Does Dublin Have a Secret Brexit Plan? Nerves Are Starting to Fray
(Bloomberg) -- In Dublin, nerves are beginning to fray as doubts around the final Brexit outcome grow.
All political parties back the government’s backstop strategy to avoid the return of checkpoints along the border with Northern Ireland, which will form the European Union’s new land frontier with the U.K. after it exits the bloc. The question is, what happens if there’s no deal and the backstop dies?
The government insists there’s no planning going on to reinstall customs posts and patrols along 310-mile (500-kilometer) frontier. But, Transport Minister Shane Ross this week let slip that checks were likely to return in the event of a no-deal Brexit. In a private rebuke caught on tape, Foreign Minister Simon Coveney told him “we can’t get into that,” as people might start to “delve” into the question more.
“Yeah, but I didn’t know what to say,” a chastened Ross responded.
Opposition leader Micheal Martin scoffed at the exchange in Parliament on Wednesday, saying “it’s like the episode from Fawlty Towers: ‘whatever you do, don’t mention the war’.” Ross’s remarks suggest the government has a secret plan to reintroduce border checks, Martin told Irish Prime Minister Leo Varadkar.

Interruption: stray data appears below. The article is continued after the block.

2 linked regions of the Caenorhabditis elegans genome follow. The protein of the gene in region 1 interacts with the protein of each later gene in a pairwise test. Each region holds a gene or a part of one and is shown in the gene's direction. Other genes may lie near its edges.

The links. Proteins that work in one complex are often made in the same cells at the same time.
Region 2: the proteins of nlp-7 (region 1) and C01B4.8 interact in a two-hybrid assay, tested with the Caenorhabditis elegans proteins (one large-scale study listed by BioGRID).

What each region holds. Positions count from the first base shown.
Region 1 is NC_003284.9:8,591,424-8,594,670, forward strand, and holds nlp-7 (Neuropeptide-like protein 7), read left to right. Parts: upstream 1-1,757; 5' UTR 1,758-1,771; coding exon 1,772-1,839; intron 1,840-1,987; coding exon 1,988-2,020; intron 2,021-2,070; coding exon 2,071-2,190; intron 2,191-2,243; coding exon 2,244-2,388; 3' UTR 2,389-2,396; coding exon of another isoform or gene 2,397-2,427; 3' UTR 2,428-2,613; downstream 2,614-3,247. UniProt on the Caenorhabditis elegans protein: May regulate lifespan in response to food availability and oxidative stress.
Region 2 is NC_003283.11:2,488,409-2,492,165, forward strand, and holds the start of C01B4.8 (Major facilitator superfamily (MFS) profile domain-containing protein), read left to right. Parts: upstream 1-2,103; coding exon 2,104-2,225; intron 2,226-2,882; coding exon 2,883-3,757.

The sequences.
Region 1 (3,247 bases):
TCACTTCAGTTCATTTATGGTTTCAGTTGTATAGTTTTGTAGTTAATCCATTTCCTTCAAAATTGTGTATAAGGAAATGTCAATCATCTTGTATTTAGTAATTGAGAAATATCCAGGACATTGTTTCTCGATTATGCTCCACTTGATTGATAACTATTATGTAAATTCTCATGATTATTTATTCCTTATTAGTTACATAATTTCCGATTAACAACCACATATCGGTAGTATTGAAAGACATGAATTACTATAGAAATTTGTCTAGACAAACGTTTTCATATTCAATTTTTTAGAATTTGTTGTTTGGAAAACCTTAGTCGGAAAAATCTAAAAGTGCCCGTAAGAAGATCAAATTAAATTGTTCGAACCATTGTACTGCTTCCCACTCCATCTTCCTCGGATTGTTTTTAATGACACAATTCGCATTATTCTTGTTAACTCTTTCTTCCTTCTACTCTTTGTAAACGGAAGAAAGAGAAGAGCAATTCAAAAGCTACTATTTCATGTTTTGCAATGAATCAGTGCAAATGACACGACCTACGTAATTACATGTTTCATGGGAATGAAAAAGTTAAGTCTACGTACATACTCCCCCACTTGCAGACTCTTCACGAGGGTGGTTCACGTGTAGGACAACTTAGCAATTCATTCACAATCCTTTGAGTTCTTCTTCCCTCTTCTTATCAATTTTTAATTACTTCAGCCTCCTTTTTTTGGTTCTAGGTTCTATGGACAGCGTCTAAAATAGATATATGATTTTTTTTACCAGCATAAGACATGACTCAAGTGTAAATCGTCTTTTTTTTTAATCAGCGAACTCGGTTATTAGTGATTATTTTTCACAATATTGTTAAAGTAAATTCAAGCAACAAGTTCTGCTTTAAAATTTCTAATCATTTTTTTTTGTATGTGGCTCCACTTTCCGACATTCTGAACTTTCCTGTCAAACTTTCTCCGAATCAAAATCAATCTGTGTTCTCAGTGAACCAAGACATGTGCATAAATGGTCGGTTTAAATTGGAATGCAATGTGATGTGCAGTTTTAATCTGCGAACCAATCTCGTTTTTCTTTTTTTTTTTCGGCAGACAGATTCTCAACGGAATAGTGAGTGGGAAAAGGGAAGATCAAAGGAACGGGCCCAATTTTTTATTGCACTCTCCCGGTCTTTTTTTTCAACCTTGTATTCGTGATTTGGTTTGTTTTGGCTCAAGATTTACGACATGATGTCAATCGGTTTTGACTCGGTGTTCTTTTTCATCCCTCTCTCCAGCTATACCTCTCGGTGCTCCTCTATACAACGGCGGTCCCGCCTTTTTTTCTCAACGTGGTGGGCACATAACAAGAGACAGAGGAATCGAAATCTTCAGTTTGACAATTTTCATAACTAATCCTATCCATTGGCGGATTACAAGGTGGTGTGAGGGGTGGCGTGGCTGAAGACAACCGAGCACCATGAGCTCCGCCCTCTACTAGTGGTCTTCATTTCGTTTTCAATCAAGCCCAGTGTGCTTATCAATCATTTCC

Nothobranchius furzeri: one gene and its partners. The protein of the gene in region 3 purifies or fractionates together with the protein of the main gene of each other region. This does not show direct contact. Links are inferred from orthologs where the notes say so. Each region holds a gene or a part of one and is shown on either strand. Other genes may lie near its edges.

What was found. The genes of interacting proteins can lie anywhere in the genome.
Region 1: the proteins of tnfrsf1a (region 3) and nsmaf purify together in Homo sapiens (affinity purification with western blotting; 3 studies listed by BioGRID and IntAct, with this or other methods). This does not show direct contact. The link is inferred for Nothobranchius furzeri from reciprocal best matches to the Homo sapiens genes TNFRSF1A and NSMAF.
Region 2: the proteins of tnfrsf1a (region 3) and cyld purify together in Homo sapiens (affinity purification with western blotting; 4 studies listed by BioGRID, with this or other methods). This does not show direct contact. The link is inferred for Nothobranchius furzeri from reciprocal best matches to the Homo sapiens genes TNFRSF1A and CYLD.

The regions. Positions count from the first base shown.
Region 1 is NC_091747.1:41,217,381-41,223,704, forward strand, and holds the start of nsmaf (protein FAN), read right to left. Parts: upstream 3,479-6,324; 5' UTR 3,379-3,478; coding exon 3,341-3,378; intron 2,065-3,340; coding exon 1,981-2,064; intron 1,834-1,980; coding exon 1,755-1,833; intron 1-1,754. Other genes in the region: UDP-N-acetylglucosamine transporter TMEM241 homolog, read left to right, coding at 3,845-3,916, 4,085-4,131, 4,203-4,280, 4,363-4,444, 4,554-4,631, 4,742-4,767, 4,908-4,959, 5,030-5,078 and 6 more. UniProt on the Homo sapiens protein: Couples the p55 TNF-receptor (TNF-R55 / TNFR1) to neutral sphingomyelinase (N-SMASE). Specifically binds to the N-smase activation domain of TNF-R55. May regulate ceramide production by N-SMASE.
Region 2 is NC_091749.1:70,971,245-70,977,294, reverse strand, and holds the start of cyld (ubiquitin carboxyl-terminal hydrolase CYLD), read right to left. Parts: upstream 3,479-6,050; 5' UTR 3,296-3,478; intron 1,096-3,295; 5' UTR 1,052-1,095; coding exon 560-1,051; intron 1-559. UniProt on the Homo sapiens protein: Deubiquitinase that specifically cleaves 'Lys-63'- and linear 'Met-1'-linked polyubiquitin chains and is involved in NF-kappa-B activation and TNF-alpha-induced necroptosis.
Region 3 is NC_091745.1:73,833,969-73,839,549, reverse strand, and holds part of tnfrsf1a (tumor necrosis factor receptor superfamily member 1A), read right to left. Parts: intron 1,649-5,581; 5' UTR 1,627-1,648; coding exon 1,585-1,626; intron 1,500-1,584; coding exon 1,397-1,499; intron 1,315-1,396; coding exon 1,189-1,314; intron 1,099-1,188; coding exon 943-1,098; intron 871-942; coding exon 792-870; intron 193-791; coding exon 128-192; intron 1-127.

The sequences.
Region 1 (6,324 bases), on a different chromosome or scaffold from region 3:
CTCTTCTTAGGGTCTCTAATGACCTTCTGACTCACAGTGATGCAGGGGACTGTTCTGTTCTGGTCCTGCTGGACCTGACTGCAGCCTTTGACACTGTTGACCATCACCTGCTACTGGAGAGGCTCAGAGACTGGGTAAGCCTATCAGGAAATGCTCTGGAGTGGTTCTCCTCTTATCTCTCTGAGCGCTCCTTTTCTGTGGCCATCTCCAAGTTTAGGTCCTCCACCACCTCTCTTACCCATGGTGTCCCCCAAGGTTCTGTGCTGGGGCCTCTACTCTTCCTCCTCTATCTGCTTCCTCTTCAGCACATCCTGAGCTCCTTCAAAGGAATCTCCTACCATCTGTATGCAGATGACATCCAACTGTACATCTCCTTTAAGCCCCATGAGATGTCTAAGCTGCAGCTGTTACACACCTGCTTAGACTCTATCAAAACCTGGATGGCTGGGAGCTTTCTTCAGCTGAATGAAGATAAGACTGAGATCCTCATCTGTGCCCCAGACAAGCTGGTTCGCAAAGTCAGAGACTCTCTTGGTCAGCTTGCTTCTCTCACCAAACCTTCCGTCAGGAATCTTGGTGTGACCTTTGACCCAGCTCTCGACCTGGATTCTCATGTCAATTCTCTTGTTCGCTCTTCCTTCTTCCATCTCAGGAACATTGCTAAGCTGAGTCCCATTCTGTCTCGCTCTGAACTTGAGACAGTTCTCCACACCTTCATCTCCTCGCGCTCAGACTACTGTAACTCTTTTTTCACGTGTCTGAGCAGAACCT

It’s a counterpoint to the idea that Ireland must have a mysterious blueprint to avoid checks, given its refusal to make a plan. However, it can’t talk about it because the case for the backstop would be weakened, the theory goes.
So, what’s the reality? Insiders say, yes, at one point, Varadkar had simply considered the option of simply refusing to police the border. That’s now been dropped.
Instead, Coveney offered a clue to a potential strategy as he sought to quickly cut Ross off. The government would have “difficult talks’’ with the EU and U.K. about the border and the single market in a no-deal scenario, he said.
That may involve Ireland arguing that the EU has clearly recognized in the Brexit talks the importance of avoiding a return of a hard border. So, help us do that somehow. Given EU officials have long privately said checks will have to come back in a no-deal scenario, that’s a big ask.
The best way to avoid the question is a deal, said one EU official.
“If that fails, the alternative is a different challenge,” the official said.
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